The Gene Expression Patterns of Inflammaging and Immunosenescence in Cynomolgus Macaques

The aging of the immune system is an important contribution to frailty and age-related disease. Firstly the immune system becomes overactive, reacting to forms of the molecular damage of aging as though they were cancer, injury, or infection. Pathways evolved to be protective in youth instead become maladaptive in the damaged environment of aged tissue. The resulting constant inflammatory signaling is itself disruptive to tissue structure and function. This state is known as inflammaging.

Secondly, the immune system becomes progressively less able to coordinate its activities in order to attack and destroy pathogens and cancerous or senescent cells. Infections that a young person would shrug off can kill older individuals. Cancer is an age-related condition. Senescent cells accumulate to cause further harm rather than being promptly destroyed by immune cells. This loss of immune capabilities is known as immunosenescence.

In today's open access paper, researchers report on an assessment of immune aging in a non-human primate species. Cynomolgus macaques are commonly used in research, and are a much more relevant species than mice when it comes to examining the fine details of age-related changes in immune cell populations. Looking at gene expression, the researchers find examples of increased inflammatory activity in the innate immune system, aspects of inflammaging, versus evidence of specific losses of capacity in the adaptive immune system, aspects of immunosenescence.

Transcriptome analysis of cynomolgus macaques throughout their lifespan reveals age-related immune patterns

Alterations in the immune system are currently the subject of lively debate in aging research. The chronic low-grade inflammation caused by activation of innate immunity is a crucial phenomenon that occurs with aging and is globally known as "inflammaging". Additionally, impaired function of immunity changes in older individuals, known as "immunosenescence", prompt susceptibility to infectious or age-related diseases, damaging the overall biological system of the body and accelerating their biological age. Epigenetic factors have recently been regarded as mediators between aging and immune response.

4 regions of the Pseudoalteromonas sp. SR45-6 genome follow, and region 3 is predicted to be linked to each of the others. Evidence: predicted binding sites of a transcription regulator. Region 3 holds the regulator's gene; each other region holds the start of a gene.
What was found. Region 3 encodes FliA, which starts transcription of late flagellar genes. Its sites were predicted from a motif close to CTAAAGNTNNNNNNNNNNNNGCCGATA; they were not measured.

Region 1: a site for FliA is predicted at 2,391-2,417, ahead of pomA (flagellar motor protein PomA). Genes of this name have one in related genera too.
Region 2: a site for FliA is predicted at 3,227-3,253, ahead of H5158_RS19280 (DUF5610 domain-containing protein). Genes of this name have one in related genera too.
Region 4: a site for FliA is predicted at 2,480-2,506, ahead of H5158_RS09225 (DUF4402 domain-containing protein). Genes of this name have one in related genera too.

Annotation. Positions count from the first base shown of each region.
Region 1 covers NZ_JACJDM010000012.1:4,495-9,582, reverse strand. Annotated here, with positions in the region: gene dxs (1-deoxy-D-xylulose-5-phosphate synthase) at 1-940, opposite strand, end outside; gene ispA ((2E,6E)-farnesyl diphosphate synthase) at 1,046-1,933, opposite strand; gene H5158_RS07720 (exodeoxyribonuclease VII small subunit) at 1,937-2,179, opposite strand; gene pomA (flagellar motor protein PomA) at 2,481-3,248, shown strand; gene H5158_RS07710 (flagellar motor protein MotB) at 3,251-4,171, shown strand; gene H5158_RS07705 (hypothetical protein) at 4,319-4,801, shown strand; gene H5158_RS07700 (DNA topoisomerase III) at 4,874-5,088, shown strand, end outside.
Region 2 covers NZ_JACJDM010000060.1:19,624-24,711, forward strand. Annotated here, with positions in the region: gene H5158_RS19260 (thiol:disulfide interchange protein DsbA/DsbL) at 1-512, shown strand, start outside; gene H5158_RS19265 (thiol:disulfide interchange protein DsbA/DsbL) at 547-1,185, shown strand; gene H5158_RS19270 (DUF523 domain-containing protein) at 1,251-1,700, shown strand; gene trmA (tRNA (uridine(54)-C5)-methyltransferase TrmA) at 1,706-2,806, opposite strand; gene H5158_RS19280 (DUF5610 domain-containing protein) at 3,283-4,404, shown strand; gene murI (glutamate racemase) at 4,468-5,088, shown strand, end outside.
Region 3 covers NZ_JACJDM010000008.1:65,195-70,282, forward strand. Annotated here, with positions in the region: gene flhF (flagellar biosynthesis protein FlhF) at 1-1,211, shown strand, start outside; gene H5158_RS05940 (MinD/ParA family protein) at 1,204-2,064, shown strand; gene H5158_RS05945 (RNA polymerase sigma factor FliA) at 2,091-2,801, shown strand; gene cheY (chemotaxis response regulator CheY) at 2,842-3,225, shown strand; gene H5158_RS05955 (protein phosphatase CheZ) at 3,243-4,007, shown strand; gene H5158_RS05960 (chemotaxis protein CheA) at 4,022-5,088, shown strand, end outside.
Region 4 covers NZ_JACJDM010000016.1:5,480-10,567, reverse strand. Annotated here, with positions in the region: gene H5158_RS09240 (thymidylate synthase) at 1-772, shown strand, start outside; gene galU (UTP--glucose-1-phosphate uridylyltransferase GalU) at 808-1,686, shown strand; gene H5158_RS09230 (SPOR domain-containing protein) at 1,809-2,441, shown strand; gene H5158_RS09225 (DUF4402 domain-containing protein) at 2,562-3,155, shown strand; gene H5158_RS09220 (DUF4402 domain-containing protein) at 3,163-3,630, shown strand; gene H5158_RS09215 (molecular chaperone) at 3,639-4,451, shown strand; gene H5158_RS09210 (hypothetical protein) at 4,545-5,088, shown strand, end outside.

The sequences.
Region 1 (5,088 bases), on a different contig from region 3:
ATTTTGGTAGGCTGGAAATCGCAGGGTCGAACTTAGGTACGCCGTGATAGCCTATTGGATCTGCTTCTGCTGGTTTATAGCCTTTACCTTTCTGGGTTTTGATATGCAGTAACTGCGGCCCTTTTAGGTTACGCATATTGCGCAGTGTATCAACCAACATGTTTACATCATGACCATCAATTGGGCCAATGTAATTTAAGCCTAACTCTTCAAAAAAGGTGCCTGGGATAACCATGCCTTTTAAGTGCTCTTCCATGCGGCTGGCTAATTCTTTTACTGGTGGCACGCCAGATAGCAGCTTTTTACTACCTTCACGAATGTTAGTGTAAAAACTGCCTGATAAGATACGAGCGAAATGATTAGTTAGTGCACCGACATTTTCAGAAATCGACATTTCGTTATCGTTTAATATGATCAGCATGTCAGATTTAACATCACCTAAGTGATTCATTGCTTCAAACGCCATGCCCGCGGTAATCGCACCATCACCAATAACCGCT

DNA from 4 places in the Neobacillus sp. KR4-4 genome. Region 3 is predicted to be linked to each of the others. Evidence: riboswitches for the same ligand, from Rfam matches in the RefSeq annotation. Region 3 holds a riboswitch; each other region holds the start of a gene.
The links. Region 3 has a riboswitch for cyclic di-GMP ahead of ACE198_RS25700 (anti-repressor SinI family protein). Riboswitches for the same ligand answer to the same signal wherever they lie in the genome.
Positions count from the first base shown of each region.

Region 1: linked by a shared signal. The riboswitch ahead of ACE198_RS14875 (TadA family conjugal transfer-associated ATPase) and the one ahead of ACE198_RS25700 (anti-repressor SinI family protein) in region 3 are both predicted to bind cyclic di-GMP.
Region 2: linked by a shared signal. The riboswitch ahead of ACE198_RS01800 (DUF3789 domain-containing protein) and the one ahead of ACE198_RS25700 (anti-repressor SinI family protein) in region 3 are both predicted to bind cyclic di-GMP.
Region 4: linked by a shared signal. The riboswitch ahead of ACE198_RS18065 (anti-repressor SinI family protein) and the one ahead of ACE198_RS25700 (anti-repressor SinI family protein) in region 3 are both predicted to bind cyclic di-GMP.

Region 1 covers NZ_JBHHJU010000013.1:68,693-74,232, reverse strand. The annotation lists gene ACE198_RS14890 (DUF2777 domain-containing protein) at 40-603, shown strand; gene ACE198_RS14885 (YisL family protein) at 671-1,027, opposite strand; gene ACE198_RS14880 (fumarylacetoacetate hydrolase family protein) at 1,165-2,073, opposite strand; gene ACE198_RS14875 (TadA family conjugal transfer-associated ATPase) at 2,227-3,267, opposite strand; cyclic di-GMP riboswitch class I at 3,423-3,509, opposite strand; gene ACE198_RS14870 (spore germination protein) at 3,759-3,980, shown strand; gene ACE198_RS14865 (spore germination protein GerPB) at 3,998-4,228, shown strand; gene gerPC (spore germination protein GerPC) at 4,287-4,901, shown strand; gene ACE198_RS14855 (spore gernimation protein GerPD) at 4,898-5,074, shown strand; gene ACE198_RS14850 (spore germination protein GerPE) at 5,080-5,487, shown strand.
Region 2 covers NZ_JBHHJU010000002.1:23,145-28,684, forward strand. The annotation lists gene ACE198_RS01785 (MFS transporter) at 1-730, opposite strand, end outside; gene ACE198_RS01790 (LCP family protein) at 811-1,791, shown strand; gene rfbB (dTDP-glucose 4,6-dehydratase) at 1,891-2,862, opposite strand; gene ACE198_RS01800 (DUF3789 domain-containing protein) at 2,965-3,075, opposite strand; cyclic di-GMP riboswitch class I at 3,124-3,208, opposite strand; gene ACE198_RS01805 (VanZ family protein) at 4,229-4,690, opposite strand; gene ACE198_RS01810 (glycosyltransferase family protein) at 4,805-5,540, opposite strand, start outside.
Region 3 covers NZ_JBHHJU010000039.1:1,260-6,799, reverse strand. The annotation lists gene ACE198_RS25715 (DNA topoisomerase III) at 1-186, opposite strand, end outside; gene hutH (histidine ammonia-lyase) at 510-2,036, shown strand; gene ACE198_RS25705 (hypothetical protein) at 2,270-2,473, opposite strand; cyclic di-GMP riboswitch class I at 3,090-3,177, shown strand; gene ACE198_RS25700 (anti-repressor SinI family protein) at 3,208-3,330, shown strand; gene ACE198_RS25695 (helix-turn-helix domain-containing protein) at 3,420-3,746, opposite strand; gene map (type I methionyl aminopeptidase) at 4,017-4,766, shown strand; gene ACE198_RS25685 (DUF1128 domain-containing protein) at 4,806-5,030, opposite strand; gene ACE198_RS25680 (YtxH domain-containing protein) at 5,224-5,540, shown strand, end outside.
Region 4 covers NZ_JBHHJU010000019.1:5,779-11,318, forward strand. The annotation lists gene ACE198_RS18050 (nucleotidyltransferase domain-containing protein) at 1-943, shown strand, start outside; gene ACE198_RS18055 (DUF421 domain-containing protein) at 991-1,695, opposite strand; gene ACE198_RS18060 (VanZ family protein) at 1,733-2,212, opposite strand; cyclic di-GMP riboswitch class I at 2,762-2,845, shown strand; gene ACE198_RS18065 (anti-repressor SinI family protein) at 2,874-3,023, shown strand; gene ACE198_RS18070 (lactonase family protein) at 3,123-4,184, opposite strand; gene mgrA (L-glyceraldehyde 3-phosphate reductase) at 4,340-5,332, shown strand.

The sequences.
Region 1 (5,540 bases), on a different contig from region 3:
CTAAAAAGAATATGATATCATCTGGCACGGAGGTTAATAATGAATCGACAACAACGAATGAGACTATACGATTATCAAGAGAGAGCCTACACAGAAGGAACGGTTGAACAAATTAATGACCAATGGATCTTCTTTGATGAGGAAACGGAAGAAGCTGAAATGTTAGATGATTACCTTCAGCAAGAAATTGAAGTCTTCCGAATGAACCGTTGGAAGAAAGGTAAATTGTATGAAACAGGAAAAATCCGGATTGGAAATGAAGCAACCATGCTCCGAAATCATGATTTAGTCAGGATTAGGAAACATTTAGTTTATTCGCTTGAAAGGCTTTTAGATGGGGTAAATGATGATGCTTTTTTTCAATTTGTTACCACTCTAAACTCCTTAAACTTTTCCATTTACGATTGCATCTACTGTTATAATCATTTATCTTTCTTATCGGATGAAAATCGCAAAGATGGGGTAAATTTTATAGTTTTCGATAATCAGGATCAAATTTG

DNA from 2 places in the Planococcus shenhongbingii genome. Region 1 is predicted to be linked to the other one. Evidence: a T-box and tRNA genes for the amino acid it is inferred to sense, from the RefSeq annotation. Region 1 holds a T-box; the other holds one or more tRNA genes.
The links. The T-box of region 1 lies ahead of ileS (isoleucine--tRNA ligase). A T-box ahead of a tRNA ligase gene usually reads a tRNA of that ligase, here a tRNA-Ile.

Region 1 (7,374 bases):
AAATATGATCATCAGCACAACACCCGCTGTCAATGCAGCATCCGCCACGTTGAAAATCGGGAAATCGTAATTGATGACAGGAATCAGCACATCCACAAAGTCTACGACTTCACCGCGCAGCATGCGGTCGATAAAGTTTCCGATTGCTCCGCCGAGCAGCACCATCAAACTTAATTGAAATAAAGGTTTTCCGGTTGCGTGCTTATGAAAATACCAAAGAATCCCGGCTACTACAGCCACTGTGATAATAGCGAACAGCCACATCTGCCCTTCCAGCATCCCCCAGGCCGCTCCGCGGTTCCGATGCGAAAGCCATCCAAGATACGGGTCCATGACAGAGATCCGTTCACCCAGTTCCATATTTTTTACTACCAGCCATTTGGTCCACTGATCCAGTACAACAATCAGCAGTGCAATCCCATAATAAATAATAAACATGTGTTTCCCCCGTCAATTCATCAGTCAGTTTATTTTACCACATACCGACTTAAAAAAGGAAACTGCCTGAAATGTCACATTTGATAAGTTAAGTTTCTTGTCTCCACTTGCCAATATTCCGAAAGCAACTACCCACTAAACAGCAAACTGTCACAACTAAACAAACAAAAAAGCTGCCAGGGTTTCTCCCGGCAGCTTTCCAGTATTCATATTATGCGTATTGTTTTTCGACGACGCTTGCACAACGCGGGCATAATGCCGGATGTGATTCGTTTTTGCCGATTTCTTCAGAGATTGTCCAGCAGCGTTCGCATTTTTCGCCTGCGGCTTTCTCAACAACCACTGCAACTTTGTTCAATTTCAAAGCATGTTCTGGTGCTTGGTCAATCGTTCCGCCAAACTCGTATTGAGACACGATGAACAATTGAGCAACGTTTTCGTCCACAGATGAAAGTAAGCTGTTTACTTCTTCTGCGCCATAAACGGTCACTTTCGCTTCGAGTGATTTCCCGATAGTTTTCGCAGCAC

We investigated the transcriptomic features of healthy and specific pathogen-free cynomolgus macaques (Macaca fascicularis). To explore whole lifespan, eight male macaques were divided into four age group each containing two individuals. As a laboratory animal, the macaques were protected from all environmental factors other than aging. Three years of this study revealed immune-related gene expression patterns.

The results showed recent findings of certain immune response and the age-associated network of primate immunity. Three important aging patterns were identified and each gene clusters represented a different immune response. The increased expression pattern was predominantly associated with innate immune cells, such as Neutrophils and NK cells, causing chronic inflammation with aging whereas the other two decreased patterns were associated with adaptive immunity, especially "B cell activation" affecting antibody diversity of aging. Furthermore, the hub gene network of the patterns reflected transcriptomic age and correlated with human illness status, aiding in future human disease prediction. Our macaque transcriptome profiling results offer systematic insights into the age-related immunological features of primates.